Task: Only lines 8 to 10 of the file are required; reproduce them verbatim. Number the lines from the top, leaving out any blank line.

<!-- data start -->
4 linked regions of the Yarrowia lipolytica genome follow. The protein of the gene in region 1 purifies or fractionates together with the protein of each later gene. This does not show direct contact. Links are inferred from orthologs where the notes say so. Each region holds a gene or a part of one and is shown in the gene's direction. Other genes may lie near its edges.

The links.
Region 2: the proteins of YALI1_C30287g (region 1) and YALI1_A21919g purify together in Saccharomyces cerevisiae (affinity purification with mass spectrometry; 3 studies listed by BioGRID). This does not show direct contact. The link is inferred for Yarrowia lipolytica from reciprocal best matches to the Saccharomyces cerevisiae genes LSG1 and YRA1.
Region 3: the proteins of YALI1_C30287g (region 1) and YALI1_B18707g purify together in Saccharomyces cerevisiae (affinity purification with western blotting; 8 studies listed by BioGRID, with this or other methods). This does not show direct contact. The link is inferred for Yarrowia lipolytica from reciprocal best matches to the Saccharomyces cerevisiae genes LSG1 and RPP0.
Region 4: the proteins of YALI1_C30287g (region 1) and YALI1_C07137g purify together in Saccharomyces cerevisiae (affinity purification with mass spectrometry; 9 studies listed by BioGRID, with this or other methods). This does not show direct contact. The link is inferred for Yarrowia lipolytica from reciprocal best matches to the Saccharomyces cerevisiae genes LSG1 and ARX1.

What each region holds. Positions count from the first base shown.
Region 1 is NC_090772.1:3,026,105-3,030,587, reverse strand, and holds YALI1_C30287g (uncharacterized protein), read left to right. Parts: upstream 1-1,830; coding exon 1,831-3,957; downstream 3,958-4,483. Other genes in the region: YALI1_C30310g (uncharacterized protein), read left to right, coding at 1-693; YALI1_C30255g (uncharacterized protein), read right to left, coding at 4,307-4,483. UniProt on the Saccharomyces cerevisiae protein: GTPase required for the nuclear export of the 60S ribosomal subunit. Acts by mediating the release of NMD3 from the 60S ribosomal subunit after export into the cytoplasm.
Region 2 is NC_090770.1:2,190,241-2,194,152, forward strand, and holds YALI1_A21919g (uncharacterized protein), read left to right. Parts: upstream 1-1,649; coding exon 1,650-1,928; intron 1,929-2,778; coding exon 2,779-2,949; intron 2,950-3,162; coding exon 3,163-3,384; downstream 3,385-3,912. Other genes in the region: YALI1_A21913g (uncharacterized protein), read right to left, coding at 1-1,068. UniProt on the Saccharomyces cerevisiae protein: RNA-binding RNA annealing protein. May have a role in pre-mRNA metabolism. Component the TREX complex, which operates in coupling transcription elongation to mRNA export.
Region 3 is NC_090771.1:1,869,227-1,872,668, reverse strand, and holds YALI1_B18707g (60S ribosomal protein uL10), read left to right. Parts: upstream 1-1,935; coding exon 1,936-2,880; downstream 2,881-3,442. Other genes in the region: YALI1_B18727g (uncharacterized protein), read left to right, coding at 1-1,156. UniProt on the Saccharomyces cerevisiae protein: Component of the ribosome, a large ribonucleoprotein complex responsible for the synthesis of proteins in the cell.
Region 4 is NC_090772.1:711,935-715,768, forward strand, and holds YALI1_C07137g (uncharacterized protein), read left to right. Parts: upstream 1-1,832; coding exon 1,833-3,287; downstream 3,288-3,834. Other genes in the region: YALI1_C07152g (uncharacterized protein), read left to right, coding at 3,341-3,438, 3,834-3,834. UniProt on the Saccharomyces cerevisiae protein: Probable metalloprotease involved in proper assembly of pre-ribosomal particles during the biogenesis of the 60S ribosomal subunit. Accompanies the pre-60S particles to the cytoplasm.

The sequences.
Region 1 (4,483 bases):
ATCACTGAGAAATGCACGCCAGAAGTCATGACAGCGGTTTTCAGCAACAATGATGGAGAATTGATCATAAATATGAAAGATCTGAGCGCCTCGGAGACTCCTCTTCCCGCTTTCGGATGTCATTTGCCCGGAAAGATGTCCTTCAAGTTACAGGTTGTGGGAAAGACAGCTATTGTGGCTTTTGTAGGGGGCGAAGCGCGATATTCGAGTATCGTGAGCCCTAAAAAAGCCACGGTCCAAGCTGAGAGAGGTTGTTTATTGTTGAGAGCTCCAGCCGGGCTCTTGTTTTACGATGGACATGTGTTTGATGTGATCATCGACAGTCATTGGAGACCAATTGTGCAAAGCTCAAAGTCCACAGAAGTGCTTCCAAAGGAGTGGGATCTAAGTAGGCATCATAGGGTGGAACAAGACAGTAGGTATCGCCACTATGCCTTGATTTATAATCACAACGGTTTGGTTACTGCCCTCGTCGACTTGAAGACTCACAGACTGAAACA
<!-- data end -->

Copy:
Region 2 is NC_090770.1:2,190,241-2,194,152, forward strand, and holds YALI1_A21919g (uncharacterized protein), read left to right. Parts: upstream 1-1,649; coding exon 1,650-1,928; intron 1,929-2,778; coding exon 2,779-2,949; intron 2,950-3,162; coding exon 3,163-3,384; downstream 3,385-3,912. Other genes in the region: YALI1_A21913g (uncharacterized protein), read right to left, coding at 1-1,068. UniProt on the Saccharomyces cerevisiae protein: RNA-binding RNA annealing protein. May have a role in pre-mRNA metabolism. Component the TREX complex, which operates in coupling transcription elongation to mRNA export.
Region 3 is NC_090771.1:1,869,227-1,872,668, reverse strand, and holds YALI1_B18707g (60S ribosomal protein uL10), read left to right. Parts: upstream 1-1,935; coding exon 1,936-2,880; downstream 2,881-3,442. Other genes in the region: YALI1_B18727g (uncharacterized protein), read left to right, coding at 1-1,156. UniProt on the Saccharomyces cerevisiae protein: Component of the ribosome, a large ribonucleoprotein complex responsible for the synthesis of proteins in the cell.
Region 4 is NC_090772.1:711,935-715,768, forward strand, and holds YALI1_C07137g (uncharacterized protein), read left to right. Parts: upstream 1-1,832; coding exon 1,833-3,287; downstream 3,288-3,834. Other genes in the region: YALI1_C07152g (uncharacterized protein), read left to right, coding at 3,341-3,438, 3,834-3,834. UniProt on the Saccharomyces cerevisiae protein: Probable metalloprotease involved in proper assembly of pre-ribosomal particles during the biogenesis of the 60S ribosomal subunit. Accompanies the pre-60S particles to the cytoplasm.